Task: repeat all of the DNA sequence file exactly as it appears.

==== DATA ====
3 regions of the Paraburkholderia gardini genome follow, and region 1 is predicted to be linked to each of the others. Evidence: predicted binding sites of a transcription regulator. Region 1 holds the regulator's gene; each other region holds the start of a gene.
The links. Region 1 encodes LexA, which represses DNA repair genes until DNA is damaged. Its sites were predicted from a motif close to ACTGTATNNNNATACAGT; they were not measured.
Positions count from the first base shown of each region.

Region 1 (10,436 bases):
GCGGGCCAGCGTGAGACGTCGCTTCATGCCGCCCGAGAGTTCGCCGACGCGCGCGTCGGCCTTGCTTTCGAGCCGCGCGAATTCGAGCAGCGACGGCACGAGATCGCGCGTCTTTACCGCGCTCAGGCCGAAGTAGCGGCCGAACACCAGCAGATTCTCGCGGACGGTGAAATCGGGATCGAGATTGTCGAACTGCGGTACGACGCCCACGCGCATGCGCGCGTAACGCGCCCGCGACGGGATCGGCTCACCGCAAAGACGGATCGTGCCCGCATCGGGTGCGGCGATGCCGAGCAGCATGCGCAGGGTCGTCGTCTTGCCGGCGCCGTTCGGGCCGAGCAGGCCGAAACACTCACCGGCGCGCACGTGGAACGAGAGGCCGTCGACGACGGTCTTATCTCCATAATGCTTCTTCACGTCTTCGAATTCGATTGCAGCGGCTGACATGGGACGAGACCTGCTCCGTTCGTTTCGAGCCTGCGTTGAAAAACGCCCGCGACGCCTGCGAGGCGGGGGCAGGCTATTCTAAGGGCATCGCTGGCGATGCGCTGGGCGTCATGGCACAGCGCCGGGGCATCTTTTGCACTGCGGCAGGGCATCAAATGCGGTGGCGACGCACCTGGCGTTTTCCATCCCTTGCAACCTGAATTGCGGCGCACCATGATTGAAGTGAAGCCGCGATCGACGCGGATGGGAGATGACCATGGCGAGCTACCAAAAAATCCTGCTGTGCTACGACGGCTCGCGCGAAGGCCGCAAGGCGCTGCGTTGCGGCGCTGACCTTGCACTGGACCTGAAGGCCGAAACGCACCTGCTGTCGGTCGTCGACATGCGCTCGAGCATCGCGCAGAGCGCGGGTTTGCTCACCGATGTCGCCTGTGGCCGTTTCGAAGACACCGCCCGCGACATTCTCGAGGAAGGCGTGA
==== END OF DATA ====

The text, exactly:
3 regions of the Paraburkholderia gardini genome follow, and region 1 is predicted to be linked to each of the others. Evidence: predicted binding sites of a transcription regulator. Region 1 holds the regulator's gene; each other region holds the start of a gene.
The links. Region 1 encodes LexA, which represses DNA repair genes until DNA is damaged. Its sites were predicted from a motif close to ACTGTATNNNNATACAGT; they were not measured.
Positions count from the first base shown of each region.

Region 1 (10,436 bases):
GCGGGCCAGCGTGAGACGTCGCTTCATGCCGCCCGAGAGTTCGCCGACGCGCGCGTCGGCCTTGCTTTCGAGCCGCGCGAATTCGAGCAGCGACGGCACGAGATCGCGCGTCTTTACCGCGCTCAGGCCGAAGTAGCGGCCGAACACCAGCAGATTCTCGCGGACGGTGAAATCGGGATCGAGATTGTCGAACTGCGGTACGACGCCCACGCGCATGCGCGCGTAACGCGCCCGCGACGGGATCGGCTCACCGCAAAGACGGATCGTGCCCGCATCGGGTGCGGCGATGCCGAGCAGCATGCGCAGGGTCGTCGTCTTGCCGGCGCCGTTCGGGCCGAGCAGGCCGAAACACTCACCGGCGCGCACGTGGAACGAGAGGCCGTCGACGACGGTCTTATCTCCATAATGCTTCTTCACGTCTTCGAATTCGATTGCAGCGGCTGACATGGGACGAGACCTGCTCCGTTCGTTTCGAGCCTGCGTTGAAAAACGCCCGCGACGCCTGCGAGGCGGGGGCAGGCTATTCTAAGGGCATCGCTGGCGATGCGCTGGGCGTCATGGCACAGCGCCGGGGCATCTTTTGCACTGCGGCAGGGCATCAAATGCGGTGGCGACGCACCTGGCGTTTTCCATCCCTTGCAACCTGAATTGCGGCGCACCATGATTGAAGTGAAGCCGCGATCGACGCGGATGGGAGATGACCATGGCGAGCTACCAAAAAATCCTGCTGTGCTACGACGGCTCGCGCGAAGGCCGCAAGGCGCTGCGTTGCGGCGCTGACCTTGCACTGGACCTGAAGGCCGAAACGCACCTGCTGTCGGTCGTCGACATGCGCTCGAGCATCGCGCAGAGCGCGGGTTTGCTCACCGATGTCGCCTGTGGCCGTTTCGAAGACACCGCCCGCGACATTCTCGAGGAAGGCGTGA